This tragic and horrible incident is relevant to countries like Sri Lanka, far away from Hebron because it provides a perception about reactions of people when their armed service personnel are accused of such war crimes while engaged in military duties. To Muslims of this country this incident will be of greater relevance because of the ties of the Muslim Umma (brotherhood) than the rest. They have always supported the cause of Palestine because of the injustice done and also their religious bonds. Tamils who bore the brunt in the war on terrorism in Lanka will be sympathetic with the victims of aggression like themselves.
Sri Lankans such as Buddhists, Hindus and Christians with no such bonds of attachments save political ties and Arab interests of some politicians can view the problem more dispassionately.
Some of these people feel very much for Sri Lankan servicemen who risked their lives in defeating terrorism and would be willing to forgive and forget the crimes committed – if proven. Retributive justice they say can only open up old wounds. Others will want justice to be done at any cost irrespective of the people involved.
It had been told in the military court that Azaria had said before pulling the trigger: ‘How is it that my friend was stabbed and the terrorist is still alive? After the shooting he had said that the terrorist deserved to die. The court had also noted that Azaria made anti Palestinian statements in the social media. This shows premeditation. There is much speculation on why the Israel army went ahead on prosecuting their Sergeant even though for the lesser offence of manslaughter than murder. One reason is believed to be that pictures of the live shooting of the fallen man going viral it was hard to give the Nelsonian Eye. Besides it would have damaged he reputation of the mighty Israeli armed forces. Some Arab writers have said that the Palestinian Authority seeking to have Israeli armed services taken before the International Criminal Court in the Haig could be another reason.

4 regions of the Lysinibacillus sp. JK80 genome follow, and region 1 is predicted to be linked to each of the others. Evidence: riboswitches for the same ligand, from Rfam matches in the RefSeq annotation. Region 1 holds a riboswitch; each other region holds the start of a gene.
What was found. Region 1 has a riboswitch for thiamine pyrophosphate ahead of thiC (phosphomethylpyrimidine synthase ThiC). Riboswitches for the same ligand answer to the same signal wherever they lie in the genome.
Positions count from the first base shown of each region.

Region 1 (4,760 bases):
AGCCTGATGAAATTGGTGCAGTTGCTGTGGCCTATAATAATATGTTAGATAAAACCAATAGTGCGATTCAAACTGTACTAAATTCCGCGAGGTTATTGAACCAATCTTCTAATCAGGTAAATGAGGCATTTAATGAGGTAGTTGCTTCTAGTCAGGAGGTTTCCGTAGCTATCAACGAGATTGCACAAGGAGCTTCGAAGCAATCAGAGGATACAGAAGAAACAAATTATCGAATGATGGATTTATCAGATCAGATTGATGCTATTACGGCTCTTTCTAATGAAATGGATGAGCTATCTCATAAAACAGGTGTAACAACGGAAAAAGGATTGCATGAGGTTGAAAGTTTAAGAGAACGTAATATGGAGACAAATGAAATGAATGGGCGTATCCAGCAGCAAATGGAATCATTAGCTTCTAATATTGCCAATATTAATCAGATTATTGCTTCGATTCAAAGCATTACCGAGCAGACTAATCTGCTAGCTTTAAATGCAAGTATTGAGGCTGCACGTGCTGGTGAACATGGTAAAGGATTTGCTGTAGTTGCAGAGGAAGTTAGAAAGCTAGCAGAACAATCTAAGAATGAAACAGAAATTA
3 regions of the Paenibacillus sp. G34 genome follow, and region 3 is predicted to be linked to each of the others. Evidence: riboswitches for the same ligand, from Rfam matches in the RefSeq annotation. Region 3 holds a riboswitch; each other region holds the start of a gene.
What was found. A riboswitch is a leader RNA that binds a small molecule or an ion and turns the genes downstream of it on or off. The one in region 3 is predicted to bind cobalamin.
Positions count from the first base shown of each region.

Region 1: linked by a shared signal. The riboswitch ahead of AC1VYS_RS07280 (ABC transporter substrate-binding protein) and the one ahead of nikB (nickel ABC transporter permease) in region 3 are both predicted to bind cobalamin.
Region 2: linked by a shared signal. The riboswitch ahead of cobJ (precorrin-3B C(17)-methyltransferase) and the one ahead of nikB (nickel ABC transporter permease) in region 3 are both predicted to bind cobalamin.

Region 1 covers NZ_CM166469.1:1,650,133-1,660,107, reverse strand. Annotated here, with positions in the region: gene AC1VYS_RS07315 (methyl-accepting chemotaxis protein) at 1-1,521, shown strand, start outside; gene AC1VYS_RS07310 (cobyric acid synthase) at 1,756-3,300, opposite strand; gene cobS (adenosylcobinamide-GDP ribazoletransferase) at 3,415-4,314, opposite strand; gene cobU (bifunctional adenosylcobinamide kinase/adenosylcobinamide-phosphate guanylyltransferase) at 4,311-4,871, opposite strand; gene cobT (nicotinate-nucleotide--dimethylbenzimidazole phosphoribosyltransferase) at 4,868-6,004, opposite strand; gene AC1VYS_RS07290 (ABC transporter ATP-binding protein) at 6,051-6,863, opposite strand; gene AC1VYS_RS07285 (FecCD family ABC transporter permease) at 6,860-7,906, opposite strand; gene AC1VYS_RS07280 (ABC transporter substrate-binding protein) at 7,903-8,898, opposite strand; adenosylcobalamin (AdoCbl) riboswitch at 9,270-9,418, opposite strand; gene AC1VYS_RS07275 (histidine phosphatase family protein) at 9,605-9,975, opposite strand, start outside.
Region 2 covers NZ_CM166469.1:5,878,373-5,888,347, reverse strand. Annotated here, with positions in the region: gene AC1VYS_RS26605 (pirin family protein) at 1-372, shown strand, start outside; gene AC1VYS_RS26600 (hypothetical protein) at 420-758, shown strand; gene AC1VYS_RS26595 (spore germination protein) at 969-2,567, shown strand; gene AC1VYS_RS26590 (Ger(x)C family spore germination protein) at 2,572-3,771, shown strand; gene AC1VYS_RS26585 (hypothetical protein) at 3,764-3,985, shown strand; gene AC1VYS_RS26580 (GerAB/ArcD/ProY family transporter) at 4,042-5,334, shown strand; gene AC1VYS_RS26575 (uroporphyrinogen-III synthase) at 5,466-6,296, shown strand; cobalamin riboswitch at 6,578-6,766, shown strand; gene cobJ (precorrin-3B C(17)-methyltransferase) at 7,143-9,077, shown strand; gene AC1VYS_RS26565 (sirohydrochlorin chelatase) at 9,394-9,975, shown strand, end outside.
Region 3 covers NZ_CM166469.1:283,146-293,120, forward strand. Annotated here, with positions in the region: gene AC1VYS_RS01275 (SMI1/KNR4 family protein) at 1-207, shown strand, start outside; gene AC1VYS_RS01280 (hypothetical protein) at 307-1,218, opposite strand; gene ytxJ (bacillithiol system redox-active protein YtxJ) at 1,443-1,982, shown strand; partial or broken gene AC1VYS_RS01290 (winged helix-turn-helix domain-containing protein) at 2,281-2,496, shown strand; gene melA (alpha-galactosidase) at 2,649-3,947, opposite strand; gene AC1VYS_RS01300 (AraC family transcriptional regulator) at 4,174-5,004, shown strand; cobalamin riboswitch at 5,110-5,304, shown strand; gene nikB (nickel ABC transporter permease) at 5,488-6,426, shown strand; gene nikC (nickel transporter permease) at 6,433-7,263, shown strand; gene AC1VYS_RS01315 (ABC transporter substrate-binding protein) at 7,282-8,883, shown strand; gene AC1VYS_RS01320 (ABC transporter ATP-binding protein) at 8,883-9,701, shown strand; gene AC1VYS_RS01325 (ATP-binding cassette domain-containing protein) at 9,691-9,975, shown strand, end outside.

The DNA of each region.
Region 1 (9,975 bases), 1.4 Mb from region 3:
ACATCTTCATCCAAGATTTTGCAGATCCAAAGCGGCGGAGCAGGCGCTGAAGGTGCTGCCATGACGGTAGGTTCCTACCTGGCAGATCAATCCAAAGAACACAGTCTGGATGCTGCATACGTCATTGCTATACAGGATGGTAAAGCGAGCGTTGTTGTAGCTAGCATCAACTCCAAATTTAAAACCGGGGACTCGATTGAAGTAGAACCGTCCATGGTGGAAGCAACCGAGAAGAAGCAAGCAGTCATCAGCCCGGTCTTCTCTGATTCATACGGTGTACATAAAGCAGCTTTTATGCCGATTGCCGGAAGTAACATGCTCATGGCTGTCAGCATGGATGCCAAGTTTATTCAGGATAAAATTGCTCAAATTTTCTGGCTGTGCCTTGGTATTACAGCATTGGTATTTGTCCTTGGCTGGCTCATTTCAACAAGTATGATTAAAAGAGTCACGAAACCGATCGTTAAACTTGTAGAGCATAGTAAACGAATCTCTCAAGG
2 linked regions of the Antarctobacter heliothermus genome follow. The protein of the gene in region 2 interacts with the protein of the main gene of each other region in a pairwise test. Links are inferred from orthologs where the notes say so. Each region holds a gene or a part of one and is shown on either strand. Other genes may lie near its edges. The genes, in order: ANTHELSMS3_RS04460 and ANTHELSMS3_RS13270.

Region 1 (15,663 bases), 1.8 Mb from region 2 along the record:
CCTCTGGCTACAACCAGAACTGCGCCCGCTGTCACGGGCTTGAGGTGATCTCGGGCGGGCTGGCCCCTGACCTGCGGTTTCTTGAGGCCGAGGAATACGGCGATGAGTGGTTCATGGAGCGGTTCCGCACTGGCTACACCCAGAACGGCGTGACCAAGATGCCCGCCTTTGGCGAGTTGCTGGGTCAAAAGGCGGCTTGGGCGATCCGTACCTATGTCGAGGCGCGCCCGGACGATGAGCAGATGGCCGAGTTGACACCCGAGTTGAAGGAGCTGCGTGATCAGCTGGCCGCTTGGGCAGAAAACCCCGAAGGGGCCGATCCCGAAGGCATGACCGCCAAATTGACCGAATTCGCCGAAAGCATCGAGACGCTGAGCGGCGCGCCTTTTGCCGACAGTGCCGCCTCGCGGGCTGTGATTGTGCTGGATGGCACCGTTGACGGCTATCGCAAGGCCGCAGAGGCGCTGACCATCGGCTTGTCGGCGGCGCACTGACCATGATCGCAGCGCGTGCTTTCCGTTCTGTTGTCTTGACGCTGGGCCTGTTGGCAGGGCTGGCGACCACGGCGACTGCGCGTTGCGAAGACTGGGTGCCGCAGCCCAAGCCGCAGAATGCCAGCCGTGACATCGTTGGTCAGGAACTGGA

However the court held that the accused opened fire in violation or orders given and the terrorist did not pose any threat to the sergeant’s life. Azaria has appealed against the conviction and what course Israeli military justice would take is to be seen.
Human Rights and the UN
Much concern has been expressed about violation of human rights in various nations in recent decades but all this would not even add up to a mere speck if compared with the violation of human rights that took place in Syria during the last five years under former Secretary General Ban Ki Moon’s watch but nothing was done.
Meanwhile Sri Lankans concerned about human rights have a situation closer to home in Myanmar where the Myanmar army is being accused of committing severe atrocities of Rohingya Muslims, thousands of whom have been forced to take refuge in not too friendly neighbouring Bangladesh. Even Aung Suu Kyi, the Myanmar leader, a Nobel laureate and a Buddhist, is being accused of not doing enough to protect minority Rohingya Muslims.
Regrettable as these incidents of horrendous violence in faraway lands are, they do provide Sri Lankans and also other nations an opportunity to view how fair or not accusations made against their military men have been.
Should Appe Kollo (our boys) be protected from investigations like in Israel or let justice be done?